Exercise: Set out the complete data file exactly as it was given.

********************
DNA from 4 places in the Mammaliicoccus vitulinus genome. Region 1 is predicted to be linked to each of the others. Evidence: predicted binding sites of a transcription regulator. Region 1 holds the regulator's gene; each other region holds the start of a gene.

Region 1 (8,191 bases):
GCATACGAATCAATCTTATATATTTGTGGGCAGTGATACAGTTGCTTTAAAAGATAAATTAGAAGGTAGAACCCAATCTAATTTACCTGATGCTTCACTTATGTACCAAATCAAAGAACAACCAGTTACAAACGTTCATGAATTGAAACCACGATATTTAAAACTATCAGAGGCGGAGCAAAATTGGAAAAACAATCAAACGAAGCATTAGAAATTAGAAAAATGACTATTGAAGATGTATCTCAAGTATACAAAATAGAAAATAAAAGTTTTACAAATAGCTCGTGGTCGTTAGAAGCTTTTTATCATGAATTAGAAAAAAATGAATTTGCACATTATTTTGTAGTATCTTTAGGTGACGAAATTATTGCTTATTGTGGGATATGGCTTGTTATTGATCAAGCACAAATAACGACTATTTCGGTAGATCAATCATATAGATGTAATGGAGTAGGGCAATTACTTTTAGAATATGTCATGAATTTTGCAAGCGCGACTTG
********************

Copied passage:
DNA from 4 places in the Mammaliicoccus vitulinus genome. Region 1 is predicted to be linked to each of the others. Evidence: predicted binding sites of a transcription regulator. Region 1 holds the regulator's gene; each other region holds the start of a gene.

Region 1 (8,191 bases):
GCATACGAATCAATCTTATATATTTGTGGGCAGTGATACAGTTGCTTTAAAAGATAAATTAGAAGGTAGAACCCAATCTAATTTACCTGATGCTTCACTTATGTACCAAATCAAAGAACAACCAGTTACAAACGTTCATGAATTGAAACCACGATATTTAAAACTATCAGAGGCGGAGCAAAATTGGAAAAACAATCAAACGAAGCATTAGAAATTAGAAAAATGACTATTGAAGATGTATCTCAAGTATACAAAATAGAAAATAAAAGTTTTACAAATAGCTCGTGGTCGTTAGAAGCTTTTTATCATGAATTAGAAAAAAATGAATTTGCACATTATTTTGTAGTATCTTTAGGTGACGAAATTATTGCTTATTGTGGGATATGGCTTGTTATTGATCAAGCACAAATAACGACTATTTCGGTAGATCAATCATATAGATGTAATGGAGTAGGGCAATTACTTTTAGAATATGTCATGAATTTTGCAAGCGCGACTTG